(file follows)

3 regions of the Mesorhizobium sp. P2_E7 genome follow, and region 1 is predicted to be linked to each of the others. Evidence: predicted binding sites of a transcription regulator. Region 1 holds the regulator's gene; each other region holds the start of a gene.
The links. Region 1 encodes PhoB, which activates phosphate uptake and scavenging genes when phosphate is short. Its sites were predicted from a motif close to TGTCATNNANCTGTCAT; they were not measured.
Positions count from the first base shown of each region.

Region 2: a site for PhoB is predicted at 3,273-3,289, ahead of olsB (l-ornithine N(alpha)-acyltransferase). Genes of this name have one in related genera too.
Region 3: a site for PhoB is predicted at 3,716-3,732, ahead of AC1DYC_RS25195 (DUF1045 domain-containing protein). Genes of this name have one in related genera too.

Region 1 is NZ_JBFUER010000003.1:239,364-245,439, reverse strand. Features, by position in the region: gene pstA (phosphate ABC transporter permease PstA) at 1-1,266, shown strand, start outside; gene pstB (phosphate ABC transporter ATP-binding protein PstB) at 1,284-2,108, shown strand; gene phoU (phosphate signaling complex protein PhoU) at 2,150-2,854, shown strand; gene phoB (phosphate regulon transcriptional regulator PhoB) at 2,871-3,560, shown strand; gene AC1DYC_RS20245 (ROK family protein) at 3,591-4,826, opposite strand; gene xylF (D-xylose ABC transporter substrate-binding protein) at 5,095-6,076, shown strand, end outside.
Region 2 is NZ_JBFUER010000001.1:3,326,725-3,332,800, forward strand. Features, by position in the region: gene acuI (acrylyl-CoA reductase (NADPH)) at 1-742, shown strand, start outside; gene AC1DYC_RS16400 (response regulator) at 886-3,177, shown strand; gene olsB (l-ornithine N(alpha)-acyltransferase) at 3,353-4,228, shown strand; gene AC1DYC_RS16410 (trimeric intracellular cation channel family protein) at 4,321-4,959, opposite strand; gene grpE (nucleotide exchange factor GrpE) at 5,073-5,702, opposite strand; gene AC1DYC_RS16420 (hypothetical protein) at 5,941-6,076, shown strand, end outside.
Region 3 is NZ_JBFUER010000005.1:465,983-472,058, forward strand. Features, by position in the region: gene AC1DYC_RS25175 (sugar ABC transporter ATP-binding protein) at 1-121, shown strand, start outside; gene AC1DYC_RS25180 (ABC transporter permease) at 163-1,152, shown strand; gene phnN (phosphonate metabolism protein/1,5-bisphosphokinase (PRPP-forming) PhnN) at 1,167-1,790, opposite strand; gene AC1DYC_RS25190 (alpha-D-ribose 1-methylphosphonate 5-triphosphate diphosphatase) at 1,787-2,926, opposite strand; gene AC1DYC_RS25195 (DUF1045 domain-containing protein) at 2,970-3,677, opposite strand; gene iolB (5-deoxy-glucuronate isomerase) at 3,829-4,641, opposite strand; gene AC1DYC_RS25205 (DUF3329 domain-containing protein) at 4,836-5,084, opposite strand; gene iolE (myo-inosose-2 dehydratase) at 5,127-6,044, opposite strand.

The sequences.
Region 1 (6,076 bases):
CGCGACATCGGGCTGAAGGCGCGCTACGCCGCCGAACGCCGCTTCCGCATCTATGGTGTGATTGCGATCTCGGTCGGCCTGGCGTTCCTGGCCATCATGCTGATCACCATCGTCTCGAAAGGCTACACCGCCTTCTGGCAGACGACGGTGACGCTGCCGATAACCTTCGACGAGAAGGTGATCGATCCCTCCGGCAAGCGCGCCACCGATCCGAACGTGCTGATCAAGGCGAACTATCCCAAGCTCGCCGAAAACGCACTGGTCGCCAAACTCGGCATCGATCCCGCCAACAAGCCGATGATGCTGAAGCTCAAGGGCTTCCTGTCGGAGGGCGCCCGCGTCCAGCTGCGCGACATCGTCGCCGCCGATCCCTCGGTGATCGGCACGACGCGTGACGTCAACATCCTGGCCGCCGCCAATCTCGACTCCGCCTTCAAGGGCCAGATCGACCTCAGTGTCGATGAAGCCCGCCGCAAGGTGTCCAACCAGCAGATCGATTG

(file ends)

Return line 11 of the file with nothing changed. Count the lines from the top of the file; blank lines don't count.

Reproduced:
CGCGACATCGGGCTGAAGGCGCGCTACGCCGCCGAACGCCGCTTCCGCATCTATGGTGTGATTGCGATCTCGGTCGGCCTGGCGTTCCTGGCCATCATGCTGATCACCATCGTCTCGAAAGGCTACACCGCCTTCTGGCAGACGACGGTGACGCTGCCGATAACCTTCGACGAGAAGGTGATCGATCCCTCCGGCAAGCGCGCCACCGATCCGAACGTGCTGATCAAGGCGAACTATCCCAAGCTCGCCGAAAACGCACTGGTCGCCAAACTCGGCATCGATCCCGCCAACAAGCCGATGATGCTGAAGCTCAAGGGCTTCCTGTCGGAGGGCGCCCGCGTCCAGCTGCGCGACATCGTCGCCGCCGATCCCTCGGTGATCGGCACGACGCGTGACGTCAACATCCTGGCCGCCGCCAATCTCGACTCCGCCTTCAAGGGCCAGATCGACCTCAGTGTCGATGAAGCCCGCCGCAAGGTGTCCAACCAGCAGATCGATTG